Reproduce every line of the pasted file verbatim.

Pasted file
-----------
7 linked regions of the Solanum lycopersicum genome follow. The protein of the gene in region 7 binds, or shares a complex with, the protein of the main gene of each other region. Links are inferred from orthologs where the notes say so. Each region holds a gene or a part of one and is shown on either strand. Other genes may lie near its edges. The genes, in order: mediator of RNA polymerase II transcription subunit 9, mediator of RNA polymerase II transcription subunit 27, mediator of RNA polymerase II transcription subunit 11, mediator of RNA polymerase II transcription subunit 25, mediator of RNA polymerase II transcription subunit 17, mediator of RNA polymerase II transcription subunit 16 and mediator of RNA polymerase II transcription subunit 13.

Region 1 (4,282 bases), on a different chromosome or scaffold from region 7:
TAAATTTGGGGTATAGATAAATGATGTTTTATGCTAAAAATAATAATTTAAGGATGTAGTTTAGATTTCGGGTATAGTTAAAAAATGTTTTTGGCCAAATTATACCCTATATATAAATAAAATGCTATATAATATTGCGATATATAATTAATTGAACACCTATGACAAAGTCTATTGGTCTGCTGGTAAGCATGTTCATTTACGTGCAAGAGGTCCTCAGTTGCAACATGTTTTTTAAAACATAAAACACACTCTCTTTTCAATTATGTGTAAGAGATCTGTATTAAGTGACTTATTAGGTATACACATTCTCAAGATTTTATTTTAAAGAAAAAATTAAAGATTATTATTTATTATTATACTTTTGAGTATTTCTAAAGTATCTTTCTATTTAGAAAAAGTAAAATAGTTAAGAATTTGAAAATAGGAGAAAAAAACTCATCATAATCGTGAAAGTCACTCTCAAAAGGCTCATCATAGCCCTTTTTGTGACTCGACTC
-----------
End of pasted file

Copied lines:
7 linked regions of the Solanum lycopersicum genome follow. The protein of the gene in region 7 binds, or shares a complex with, the protein of the main gene of each other region. Links are inferred from orthologs where the notes say so. Each region holds a gene or a part of one and is shown on either strand. Other genes may lie near its edges. The genes, in order: mediator of RNA polymerase II transcription subunit 9, mediator of RNA polymerase II transcription subunit 27, mediator of RNA polymerase II transcription subunit 11, mediator of RNA polymerase II transcription subunit 25, mediator of RNA polymerase II transcription subunit 17, mediator of RNA polymerase II transcription subunit 16 and mediator of RNA polymerase II transcription subunit 13.

Region 1 (4,282 bases), on a different chromosome or scaffold from region 7:
TAAATTTGGGGTATAGATAAATGATGTTTTATGCTAAAAATAATAATTTAAGGATGTAGTTTAGATTTCGGGTATAGTTAAAAAATGTTTTTGGCCAAATTATACCCTATATATAAATAAAATGCTATATAATATTGCGATATATAATTAATTGAACACCTATGACAAAGTCTATTGGTCTGCTGGTAAGCATGTTCATTTACGTGCAAGAGGTCCTCAGTTGCAACATGTTTTTTAAAACATAAAACACACTCTCTTTTCAATTATGTGTAAGAGATCTGTATTAAGTGACTTATTAGGTATACACATTCTCAAGATTTTATTTTAAAGAAAAAATTAAAGATTATTATTTATTATTATACTTTTGAGTATTTCTAAAGTATCTTTCTATTTAGAAAAAGTAAAATAGTTAAGAATTTGAAAATAGGAGAAAAAAACTCATCATAATCGTGAAAGTCACTCTCAAAAGGCTCATCATAGCCCTTTTTGTGACTCGACTC